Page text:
Illustration: Ashley Siebels
Do you ever feel like your email is running your life?
Ladders: What don’t we understand about email?
Glei: Email is still people’s number one distraction at work, but we’ve become so inured to it that we don’t think about it in a productive way.
We are all still hanging on to this idea of “inbox zero.” Right after Merlin Mann coined the phrase in 2007, the first iPhone was launched. All of a sudden, email could follow us everywhere. Today, “inbox zero” isn’t relevant to volume of email we receive.
We live in a world where anyone who has access to the Internet has access to you. We can all Google someone, find their email address, and show up in their inbox uninvited to ask them to do something.
We have to shift the way we think about email and let go of the idea of “inbox zero.” If we want to do work that’s actually meaningful to us, we have to say “no” to some opportunities so we can say “yes” to our priorities.
Why are we so addicted to email?
Email is like a slot machine. Most of the time when you pull the lever, it’s a request from your boss asking or a message from an angry client. But every once in a while, you pull the lever, and it’s something great: an email from a long-lost friend or an invitation to speak at a conference.
Those random rewards mixed in with all the junk makes you want to keep checking you email again and again because it activates a primal seeking mechanism in your brain. This is also true of services such as Slack, Twitter, text messages, and Instagram.
You have to be really clear about your goals so that you’re not sucked into this black hole of busy work.
One thing I do is sit down every three months and identify the two or three goals that are really going to help me move the needle in my career. Even small acts like making your to-do list the night before can make it easier to resist those random rewards or prioritize them.
Can services like Slack replace email?
I don’t think Slack is an alternative to email. Slack is meant for real-time communication and collaboration. It’s excellent for that specific purpose, whereas email is intended for more asynchronous communication.
What happens is that we get confused about when we should use which tool. For example, we send people emails and expect them to respond immediately.
We need a higher level of consciousness to choose which communication mode is appropriate to the type of message we want to communicate. It’s takes a lot of effort.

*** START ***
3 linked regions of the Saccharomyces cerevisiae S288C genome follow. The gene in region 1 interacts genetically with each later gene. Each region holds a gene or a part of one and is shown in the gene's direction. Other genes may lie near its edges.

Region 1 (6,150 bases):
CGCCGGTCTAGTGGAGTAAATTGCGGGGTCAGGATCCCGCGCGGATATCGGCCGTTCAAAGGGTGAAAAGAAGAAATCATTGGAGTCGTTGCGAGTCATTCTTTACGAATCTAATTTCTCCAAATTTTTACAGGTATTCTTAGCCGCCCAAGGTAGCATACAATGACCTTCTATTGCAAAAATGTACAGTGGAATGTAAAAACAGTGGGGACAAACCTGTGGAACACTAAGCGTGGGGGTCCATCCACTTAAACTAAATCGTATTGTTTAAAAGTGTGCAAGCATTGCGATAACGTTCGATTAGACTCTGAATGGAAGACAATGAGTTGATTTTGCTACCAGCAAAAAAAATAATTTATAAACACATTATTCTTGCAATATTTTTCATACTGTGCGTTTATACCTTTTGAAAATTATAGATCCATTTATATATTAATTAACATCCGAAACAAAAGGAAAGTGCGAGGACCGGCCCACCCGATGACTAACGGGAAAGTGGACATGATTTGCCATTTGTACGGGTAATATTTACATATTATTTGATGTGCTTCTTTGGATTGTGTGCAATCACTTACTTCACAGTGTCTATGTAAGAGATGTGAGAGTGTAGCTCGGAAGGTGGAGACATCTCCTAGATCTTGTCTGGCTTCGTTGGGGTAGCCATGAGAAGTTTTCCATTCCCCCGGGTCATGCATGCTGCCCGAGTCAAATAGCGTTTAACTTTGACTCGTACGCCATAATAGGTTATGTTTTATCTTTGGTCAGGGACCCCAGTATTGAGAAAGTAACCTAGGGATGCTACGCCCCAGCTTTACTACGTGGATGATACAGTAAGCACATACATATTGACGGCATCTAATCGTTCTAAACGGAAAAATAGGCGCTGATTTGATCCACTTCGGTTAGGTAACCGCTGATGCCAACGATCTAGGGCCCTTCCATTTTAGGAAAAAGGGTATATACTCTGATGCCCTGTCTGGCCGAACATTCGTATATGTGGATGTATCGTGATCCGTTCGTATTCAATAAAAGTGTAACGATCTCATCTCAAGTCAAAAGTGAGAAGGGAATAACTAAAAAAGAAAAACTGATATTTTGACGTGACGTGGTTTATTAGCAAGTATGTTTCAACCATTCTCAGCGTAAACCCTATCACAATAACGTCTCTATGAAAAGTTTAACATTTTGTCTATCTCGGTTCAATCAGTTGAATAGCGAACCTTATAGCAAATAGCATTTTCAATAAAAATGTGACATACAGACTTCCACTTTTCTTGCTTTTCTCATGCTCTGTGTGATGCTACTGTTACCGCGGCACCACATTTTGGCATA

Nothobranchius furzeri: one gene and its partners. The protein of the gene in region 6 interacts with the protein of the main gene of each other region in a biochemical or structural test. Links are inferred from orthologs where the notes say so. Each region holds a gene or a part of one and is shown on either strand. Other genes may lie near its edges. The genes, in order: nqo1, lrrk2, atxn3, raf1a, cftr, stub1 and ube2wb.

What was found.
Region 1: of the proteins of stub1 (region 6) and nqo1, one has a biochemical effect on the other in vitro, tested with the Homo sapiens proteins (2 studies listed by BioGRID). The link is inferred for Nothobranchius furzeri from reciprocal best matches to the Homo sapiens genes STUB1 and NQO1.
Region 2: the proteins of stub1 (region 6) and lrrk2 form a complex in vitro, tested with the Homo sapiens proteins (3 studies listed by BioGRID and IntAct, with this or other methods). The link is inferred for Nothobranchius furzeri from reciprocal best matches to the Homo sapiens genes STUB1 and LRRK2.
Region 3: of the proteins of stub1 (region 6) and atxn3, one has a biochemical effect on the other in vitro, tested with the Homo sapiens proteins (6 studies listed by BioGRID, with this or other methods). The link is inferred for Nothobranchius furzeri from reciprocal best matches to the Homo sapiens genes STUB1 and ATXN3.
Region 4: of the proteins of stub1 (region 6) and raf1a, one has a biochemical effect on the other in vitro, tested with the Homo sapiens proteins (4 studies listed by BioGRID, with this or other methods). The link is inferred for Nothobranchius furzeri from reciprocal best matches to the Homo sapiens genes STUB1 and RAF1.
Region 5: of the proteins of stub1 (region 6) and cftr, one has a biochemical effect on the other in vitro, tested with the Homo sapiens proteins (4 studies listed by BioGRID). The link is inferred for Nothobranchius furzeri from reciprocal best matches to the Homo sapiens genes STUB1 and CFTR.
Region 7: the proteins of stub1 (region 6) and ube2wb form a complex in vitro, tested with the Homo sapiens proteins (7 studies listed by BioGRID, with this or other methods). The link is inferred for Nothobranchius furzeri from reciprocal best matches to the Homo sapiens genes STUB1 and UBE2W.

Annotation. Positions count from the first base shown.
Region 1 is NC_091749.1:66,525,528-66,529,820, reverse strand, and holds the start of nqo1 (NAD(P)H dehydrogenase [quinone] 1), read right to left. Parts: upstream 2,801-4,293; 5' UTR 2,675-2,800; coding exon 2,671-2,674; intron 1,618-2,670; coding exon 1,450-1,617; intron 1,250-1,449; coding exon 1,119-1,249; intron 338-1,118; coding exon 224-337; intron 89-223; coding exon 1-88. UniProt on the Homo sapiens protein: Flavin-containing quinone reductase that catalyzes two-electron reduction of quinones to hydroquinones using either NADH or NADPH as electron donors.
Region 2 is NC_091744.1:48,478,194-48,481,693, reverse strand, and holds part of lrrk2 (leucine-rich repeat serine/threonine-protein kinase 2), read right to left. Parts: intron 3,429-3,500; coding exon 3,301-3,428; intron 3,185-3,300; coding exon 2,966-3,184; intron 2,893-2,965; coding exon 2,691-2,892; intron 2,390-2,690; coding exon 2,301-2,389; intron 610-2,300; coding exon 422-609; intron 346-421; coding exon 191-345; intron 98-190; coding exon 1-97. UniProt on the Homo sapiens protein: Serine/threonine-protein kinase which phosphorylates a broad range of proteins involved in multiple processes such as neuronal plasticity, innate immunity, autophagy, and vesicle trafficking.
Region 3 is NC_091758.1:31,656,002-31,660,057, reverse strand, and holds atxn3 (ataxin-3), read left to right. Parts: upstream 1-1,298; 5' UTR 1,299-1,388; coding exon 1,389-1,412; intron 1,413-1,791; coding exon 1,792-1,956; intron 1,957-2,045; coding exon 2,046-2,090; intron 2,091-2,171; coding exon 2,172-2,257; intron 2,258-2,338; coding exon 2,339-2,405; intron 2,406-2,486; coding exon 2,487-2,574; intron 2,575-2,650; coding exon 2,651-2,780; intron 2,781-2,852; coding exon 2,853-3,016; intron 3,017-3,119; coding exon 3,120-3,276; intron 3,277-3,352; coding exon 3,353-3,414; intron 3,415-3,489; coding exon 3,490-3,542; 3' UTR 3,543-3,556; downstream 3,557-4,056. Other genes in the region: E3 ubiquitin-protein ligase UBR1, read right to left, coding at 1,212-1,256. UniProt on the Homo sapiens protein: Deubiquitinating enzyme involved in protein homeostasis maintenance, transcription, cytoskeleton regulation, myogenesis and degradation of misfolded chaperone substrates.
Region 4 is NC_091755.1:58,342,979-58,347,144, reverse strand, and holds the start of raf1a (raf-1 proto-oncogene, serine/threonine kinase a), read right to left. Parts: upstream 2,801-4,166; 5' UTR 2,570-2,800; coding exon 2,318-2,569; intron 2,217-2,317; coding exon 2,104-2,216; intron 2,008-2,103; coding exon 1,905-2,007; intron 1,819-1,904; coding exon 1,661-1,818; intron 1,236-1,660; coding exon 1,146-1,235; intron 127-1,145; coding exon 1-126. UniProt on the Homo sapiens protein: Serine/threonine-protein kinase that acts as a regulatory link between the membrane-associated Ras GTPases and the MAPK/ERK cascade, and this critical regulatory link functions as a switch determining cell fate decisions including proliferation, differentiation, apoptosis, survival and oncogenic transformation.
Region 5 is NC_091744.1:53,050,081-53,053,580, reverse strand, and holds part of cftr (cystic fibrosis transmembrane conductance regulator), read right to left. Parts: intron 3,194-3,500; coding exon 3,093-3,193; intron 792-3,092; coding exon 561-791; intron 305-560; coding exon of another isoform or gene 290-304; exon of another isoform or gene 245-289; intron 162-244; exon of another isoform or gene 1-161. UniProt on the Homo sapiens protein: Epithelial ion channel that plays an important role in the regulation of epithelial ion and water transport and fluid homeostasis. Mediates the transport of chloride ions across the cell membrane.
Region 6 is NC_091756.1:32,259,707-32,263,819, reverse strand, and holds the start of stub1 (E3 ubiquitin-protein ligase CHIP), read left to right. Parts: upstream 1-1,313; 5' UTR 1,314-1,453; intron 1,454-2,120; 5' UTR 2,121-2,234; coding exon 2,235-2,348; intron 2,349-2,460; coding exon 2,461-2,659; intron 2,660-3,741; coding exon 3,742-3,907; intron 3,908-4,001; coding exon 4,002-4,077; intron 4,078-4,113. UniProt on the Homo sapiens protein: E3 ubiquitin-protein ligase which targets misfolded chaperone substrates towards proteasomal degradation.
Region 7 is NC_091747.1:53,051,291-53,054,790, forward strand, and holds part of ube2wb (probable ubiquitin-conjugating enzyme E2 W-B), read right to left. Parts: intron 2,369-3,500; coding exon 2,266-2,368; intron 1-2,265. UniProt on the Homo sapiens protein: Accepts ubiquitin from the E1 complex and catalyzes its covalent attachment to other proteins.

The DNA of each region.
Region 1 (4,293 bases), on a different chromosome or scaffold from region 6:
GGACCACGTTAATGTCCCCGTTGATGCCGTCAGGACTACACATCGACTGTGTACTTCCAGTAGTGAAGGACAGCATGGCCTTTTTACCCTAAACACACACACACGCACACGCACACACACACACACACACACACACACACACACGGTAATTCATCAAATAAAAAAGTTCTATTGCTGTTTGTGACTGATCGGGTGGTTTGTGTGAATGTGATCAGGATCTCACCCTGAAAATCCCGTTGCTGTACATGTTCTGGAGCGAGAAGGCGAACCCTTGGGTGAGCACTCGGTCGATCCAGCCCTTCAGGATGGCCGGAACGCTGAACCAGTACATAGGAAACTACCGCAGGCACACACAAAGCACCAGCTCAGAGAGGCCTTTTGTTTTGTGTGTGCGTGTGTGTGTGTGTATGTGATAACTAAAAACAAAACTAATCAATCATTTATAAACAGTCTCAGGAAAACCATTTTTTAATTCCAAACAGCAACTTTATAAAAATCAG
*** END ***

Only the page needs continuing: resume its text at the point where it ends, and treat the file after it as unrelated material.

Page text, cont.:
Why does email make us anxious?
Daniel Goldman, who created the concept of emotional intelligence, found that there’s an innate negativity bias to how people react to email. In between the writing and receiving, the email gets downgraded a positivity notch.
For example, if I feel good about sending an email, you’ll feel neutral when you receive it. If I feel neutral when I send it, you’ll feel negative. And if I feel negative when I send it, you’re probably going to feel distressed.
The social feedback loop is missing. Tone of voice, facial expressions, and hand gestures shade how you process what someone is saying. In the absence of that, we tend to assume the worst.
Negativity bias is a powerful concept in emphasizing why emails can make us so upset. It also shows why it’s important to put in effort when you’re crafting emails to make sure they will be received in the emotional register that you intend them.
There’s also a cultural concept of askers versus guessers. If you’re in an ask culture, you’re taught to ask for something with the understanding that the other person can say “no.” If you’re in a guess culture, you’re trained to only ask for something if you think it’s very likely they’ll say yes.
When askers confront guessers, they run into problems. If a guesser gets an email from an asker, they guesser assumes they’re expected to say yes. This conflict causes a lot of anxiety.
For me, understanding that concept made feel that I had more freedom to make a judgment for myself. Now I feel more empowered about only saying “yes” to the requests that align with what I want to accomplish.
What can we do to reduce email anxiety?
One of the problems of emails is that it’s a black box. You don’t know how the other person is reacting.
When you receive an email, you tend to either do the request, which can make you feel anxious because it’s interrupting other things you have to do, or put it off, which can make you feel anxious because you know the other person wants a reply.
Rather than doing either of those things, make a habit of letting the other person know that you got their email and it’s on your radar. These expectation-setting replies let people know where their request fits within your schedule.
This way, they can stop feeling anxious about whether they’re going to get a reply, and you can reassert control over your schedule.
You can also shift to a batch-processing approach. Rather than reacting in a notification-driven way, where you’re constantly multi-tasking, set aside a few times a day to focus 100% on your email and attempt to ignore it the rest of the time.
Research has shown that the more frequently you check your email, the more stressed you feel. People who process their email in batches are more productive, less stressed, and happier.